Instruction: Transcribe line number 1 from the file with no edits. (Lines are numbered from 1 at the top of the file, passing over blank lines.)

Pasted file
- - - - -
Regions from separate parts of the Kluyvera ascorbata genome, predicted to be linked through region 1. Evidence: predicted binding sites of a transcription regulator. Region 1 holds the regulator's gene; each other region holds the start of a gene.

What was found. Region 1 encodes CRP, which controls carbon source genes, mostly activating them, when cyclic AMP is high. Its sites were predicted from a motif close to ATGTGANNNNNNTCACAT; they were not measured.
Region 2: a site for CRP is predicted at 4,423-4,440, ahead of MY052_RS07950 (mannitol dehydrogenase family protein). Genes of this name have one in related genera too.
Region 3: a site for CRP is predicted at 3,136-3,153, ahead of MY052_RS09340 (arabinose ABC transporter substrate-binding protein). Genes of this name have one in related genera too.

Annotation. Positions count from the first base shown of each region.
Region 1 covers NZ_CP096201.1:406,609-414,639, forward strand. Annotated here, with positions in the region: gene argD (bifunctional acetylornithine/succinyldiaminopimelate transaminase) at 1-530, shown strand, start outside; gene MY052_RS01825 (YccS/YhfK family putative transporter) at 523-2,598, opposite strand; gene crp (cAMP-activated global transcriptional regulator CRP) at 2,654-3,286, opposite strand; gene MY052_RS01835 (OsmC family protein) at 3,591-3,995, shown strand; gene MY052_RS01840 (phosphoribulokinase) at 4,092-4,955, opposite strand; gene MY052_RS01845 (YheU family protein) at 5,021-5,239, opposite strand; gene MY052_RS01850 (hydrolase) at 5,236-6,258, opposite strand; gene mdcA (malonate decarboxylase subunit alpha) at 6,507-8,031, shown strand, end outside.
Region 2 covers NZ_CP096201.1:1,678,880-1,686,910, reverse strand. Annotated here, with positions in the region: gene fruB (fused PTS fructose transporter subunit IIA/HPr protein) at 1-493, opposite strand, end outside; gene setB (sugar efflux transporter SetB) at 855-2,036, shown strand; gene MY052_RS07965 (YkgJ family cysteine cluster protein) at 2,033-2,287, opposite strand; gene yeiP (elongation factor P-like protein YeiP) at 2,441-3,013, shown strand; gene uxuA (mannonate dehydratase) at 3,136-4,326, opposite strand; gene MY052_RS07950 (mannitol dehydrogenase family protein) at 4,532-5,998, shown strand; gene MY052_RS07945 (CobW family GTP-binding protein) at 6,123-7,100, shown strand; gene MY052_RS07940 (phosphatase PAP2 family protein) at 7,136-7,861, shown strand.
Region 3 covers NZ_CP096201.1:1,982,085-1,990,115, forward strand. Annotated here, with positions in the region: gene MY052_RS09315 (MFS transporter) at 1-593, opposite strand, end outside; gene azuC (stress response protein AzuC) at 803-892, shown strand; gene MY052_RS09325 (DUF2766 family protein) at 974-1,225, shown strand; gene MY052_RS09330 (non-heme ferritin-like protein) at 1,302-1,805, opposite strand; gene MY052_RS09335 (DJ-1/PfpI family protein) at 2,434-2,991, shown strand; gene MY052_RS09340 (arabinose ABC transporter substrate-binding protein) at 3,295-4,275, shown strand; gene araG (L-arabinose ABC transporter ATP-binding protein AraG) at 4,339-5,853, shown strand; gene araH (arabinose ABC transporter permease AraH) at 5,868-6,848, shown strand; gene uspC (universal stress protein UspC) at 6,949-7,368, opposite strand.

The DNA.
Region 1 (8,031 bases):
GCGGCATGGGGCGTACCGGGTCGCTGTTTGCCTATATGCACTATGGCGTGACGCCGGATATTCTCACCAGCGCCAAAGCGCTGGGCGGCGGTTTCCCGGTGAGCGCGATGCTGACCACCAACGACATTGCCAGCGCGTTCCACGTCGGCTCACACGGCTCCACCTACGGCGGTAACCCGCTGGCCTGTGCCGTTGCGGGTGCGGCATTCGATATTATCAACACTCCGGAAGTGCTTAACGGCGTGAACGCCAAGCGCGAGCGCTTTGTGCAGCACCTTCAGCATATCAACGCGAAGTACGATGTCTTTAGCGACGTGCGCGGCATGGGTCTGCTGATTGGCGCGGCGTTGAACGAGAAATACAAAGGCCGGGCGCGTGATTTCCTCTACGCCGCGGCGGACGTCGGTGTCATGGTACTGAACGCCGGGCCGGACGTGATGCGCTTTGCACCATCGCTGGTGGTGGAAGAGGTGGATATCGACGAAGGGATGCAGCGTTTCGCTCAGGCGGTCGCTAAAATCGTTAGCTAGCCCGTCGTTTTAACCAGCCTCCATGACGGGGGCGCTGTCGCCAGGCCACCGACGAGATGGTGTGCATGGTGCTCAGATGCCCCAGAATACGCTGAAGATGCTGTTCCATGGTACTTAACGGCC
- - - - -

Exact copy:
Regions from separate parts of the Kluyvera ascorbata genome, predicted to be linked through region 1. Evidence: predicted binding sites of a transcription regulator. Region 1 holds the regulator's gene; each other region holds the start of a gene.